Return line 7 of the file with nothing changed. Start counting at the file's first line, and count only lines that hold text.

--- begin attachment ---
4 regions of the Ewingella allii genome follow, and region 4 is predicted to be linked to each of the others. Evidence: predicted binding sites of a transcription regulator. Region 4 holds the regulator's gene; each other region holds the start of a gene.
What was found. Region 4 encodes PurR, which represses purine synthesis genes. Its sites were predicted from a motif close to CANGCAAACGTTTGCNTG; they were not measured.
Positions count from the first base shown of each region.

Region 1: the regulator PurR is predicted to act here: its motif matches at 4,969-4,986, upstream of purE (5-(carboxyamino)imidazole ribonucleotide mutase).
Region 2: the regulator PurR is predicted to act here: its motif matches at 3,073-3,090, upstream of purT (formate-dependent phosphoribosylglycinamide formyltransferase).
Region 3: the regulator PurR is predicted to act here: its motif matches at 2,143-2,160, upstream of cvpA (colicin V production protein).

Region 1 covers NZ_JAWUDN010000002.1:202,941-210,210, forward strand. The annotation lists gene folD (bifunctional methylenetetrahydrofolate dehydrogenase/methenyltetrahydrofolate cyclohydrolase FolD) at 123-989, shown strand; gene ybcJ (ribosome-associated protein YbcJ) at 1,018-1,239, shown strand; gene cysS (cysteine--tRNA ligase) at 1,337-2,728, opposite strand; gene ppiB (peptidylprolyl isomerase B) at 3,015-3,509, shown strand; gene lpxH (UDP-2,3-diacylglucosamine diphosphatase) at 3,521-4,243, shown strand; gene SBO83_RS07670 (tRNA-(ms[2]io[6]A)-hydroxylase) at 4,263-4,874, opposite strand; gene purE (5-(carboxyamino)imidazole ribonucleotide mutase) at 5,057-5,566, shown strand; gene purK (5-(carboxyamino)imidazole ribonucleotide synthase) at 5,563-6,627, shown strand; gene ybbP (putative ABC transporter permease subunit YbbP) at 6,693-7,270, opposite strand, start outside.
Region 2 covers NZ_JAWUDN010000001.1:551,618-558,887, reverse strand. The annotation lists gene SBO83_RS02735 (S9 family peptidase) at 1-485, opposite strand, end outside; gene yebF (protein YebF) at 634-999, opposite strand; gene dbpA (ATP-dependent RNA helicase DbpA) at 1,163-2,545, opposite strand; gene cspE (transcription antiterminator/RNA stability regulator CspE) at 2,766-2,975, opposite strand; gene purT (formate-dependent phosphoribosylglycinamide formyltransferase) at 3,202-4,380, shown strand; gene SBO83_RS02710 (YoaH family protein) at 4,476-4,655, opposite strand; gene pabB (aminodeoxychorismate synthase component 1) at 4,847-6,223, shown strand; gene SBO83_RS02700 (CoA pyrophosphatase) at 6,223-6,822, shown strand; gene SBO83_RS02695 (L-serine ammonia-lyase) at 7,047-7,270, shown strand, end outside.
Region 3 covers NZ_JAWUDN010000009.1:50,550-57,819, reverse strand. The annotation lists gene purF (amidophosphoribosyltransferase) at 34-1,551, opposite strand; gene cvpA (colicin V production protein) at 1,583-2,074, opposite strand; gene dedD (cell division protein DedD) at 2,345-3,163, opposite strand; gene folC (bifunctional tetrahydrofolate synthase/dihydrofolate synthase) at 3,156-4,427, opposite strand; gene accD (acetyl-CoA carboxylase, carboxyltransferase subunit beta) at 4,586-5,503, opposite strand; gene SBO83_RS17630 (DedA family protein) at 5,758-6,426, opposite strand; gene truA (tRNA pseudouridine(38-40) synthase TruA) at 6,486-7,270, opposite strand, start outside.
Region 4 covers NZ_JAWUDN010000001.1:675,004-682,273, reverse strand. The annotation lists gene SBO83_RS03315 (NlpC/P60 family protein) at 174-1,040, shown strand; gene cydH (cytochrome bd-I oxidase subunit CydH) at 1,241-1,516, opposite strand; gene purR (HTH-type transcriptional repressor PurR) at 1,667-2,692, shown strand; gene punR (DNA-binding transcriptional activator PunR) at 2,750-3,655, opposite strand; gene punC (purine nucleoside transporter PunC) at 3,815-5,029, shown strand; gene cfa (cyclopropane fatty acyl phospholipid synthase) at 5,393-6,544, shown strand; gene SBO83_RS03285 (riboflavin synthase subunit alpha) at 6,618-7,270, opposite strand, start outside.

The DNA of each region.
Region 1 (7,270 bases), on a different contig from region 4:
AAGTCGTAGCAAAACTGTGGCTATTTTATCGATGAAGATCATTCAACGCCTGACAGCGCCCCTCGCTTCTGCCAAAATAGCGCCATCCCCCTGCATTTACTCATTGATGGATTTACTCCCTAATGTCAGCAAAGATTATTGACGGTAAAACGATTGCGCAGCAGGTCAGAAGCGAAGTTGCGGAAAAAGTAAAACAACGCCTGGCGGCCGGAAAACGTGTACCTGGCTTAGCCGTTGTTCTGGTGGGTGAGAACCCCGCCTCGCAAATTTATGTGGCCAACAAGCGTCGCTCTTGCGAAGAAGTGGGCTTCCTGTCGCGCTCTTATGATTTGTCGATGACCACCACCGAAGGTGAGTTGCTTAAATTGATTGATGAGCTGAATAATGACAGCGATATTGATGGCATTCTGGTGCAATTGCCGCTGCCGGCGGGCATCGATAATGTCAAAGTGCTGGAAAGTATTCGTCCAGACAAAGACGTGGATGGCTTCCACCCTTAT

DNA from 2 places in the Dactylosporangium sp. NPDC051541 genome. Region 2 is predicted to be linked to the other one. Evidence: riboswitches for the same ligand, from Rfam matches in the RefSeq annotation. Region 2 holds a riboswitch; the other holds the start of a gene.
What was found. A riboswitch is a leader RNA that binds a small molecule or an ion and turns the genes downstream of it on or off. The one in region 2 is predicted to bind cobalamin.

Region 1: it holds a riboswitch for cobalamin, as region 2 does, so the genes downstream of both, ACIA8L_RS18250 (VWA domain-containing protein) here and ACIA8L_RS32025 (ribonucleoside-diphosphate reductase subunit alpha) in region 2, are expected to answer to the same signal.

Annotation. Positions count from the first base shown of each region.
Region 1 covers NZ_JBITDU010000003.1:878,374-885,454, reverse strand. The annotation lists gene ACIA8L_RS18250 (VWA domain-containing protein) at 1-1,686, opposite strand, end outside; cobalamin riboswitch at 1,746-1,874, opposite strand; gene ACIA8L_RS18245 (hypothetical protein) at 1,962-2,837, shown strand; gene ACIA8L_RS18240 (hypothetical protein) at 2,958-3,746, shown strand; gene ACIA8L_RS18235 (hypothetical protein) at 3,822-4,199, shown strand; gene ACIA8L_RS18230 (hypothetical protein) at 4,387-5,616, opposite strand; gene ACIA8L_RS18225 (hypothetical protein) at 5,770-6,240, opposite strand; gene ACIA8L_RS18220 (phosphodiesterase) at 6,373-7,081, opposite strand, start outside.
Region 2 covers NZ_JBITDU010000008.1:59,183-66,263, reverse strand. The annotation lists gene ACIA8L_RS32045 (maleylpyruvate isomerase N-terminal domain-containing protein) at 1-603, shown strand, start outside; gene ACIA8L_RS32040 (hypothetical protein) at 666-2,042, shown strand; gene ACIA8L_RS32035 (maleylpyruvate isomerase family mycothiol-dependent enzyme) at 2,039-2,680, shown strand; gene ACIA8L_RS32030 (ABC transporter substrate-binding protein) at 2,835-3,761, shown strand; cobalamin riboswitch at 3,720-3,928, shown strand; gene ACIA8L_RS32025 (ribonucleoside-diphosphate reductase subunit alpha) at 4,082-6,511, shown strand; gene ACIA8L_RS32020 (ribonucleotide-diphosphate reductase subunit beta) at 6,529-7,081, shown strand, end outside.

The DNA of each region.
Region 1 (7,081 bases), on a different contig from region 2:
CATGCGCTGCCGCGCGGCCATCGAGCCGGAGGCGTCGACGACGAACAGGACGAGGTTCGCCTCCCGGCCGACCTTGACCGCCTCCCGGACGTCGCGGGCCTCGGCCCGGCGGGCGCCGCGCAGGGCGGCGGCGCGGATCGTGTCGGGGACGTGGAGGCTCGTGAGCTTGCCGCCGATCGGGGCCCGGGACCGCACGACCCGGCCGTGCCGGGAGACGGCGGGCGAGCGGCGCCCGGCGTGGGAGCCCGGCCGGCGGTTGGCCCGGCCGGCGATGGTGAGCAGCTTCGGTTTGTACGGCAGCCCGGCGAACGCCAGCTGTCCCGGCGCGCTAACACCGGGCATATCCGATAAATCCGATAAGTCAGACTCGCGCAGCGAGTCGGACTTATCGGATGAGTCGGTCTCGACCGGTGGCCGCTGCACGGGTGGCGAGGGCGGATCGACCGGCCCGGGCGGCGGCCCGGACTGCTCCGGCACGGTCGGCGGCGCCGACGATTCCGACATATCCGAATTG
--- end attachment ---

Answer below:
Region 1 covers NZ_JAWUDN010000002.1:202,941-210,210, forward strand. The annotation lists gene folD (bifunctional methylenetetrahydrofolate dehydrogenase/methenyltetrahydrofolate cyclohydrolase FolD) at 123-989, shown strand; gene ybcJ (ribosome-associated protein YbcJ) at 1,018-1,239, shown strand; gene cysS (cysteine--tRNA ligase) at 1,337-2,728, opposite strand; gene ppiB (peptidylprolyl isomerase B) at 3,015-3,509, shown strand; gene lpxH (UDP-2,3-diacylglucosamine diphosphatase) at 3,521-4,243, shown strand; gene SBO83_RS07670 (tRNA-(ms[2]io[6]A)-hydroxylase) at 4,263-4,874, opposite strand; gene purE (5-(carboxyamino)imidazole ribonucleotide mutase) at 5,057-5,566, shown strand; gene purK (5-(carboxyamino)imidazole ribonucleotide synthase) at 5,563-6,627, shown strand; gene ybbP (putative ABC transporter permease subunit YbbP) at 6,693-7,270, opposite strand, start outside.